Mr. Baker said much the same but noted that, “It is a little troubling” to hear what some affiliates read as signals from Disney that “ABC is not one of their core businesses.” Still, both sides seemed relieved to have crafted a document that addresses so many issues that have been bones of contention.

“I think it is a very significant step toward clearing the air on a number of things,” Mr. Wallau said. “We want them to be strong and powerful presences in their markets, and they want us to be strong. We are both trying to understand and deal with each other’s business.”

“The affiliates and ABC worked hard to find a common ground so we can move forward with this plan and the overall relationship,” Mr. Baker said. “The end result is intended to strengthen both ABC and the affiliates.”

When the new agreement expires at the end of July 2004, there still will be two years remaining on the NFL’s agreement for “Monday Night Football” (and other TV packages), but it will be in the middle of a year in which a large number of ABC’s 10-year affiliation agreements are scheduled to run out.

Through the fourth game of the season, “MNF” is up 5 percent in total viewers compared with a year ago and is up 30 percent in men 18 to 34, up 20 percent in adults 18 to 34, and up 8 percent in adults 18 to 49.

Reilly elected president of entertainment group: Kevin Reilly, president of entertainment for the emerging FX cable network, has been unanimously elected by the Hollywood Radio and Television Society’s board of directors to serve as president of the entertainment society for the 2002-2003 term, which began last month. Mr. Reilly succeeds former HRTS President Rick Rosen.

Under Mr. Reilly’s guidance, FX is currently in production of the second season of the Emmy Award-nominated series “The Shield,” which became the first basic cable network series to earn an Emmy trophy with Michael Chiklis’ recognition as outstanding lead actor in a drama series. He was also responsible for the original movies “Sins of the Father” and “Big Shot: Confessions of a Campus Bookie.”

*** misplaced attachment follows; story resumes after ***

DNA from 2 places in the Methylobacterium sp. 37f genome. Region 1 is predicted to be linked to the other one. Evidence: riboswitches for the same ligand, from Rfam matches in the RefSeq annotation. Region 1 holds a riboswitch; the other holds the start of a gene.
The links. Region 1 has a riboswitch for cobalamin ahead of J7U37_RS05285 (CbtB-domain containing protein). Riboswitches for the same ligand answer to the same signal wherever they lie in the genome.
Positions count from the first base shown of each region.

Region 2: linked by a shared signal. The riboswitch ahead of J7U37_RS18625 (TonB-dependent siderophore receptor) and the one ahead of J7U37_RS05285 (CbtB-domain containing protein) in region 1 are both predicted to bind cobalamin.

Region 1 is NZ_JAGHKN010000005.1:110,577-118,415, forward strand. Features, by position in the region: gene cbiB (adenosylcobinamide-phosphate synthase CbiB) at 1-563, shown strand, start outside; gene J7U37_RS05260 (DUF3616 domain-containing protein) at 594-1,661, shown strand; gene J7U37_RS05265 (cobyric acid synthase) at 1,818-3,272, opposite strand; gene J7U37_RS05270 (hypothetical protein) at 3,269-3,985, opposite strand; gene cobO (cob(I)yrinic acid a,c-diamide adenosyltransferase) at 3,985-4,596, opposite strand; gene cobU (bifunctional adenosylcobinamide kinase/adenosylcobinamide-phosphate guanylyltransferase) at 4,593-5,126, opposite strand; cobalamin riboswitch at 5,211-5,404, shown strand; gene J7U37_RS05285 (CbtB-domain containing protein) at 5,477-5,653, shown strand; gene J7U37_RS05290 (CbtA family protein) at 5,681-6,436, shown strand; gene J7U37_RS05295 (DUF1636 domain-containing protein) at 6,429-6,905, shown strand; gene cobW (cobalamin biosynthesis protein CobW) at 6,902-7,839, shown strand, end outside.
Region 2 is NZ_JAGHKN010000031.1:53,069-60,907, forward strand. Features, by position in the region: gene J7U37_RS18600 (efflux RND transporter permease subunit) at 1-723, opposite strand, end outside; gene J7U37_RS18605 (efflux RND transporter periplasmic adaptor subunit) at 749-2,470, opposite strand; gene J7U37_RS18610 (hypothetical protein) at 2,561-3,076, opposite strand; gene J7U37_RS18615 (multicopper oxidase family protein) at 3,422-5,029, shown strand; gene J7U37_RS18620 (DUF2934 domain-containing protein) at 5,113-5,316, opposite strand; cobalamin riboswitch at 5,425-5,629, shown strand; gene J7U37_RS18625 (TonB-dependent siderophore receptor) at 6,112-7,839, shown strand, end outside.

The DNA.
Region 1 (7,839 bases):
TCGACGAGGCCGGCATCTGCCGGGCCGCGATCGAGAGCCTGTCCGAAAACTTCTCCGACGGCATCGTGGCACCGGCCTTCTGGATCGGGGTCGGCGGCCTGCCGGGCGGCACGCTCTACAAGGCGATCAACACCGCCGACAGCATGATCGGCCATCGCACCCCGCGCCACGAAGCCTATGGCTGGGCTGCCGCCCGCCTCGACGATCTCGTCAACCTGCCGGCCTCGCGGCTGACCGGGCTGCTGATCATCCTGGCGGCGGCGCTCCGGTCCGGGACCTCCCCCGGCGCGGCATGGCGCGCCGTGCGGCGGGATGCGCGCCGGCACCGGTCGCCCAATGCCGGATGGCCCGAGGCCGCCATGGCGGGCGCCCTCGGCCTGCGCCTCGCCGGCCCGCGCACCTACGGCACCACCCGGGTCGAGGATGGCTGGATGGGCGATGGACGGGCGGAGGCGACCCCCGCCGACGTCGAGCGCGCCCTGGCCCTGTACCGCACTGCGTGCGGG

Serving as HRTS’s vice president will be Jordan Levin, president of entertainment for The WB. Dick Askin, president and CEO of syndicator Tribune Entertainment, was elected as secretary. Stephen McPherson, president of Touchstone Television, was picked to serve as treasurer.

Elected to three-year terms on the board of directors by the HRTS membership were Adam Berkowitz, head of television packaging, Creative Artists Agency; Bob Levinson, executive VP and head of worldwide TV, International Creative Management; Jeanne Newman, attorney and partner in the firm of Hansen, Jacobson, Teller, Hoberman, Newman & Warren, L.L.P.; and Dawn T. Ostroff, president of entertainment for UPN.

The HRTS, a fixture of the entertainment community known primarily for its industry newsmaker luncheons, has sponsored scholarships, grants and mentoring programs involving several Los Angeles-area universities and public schools throughout its 55-year history. It is affiliated with the International Radio and Television Society in New York.

ABC scores Tuesday demo win: ABC’s planting of two new hit comedies (“8 Simple Rules” and “Life with Bonnie”) on Tuesday two weeks ago and its expansion to a two-hour sitcom block last night gave the Alphabet Network its first evening win of the new season in adults 18 to 49. “Frasier” settled down in the ratings from last week’s season opener and NBC was down for the night, but rookie NBC sitcom “Hidden Hills” is still scoring good lead-out ratings retention from its cornerstone lead-in.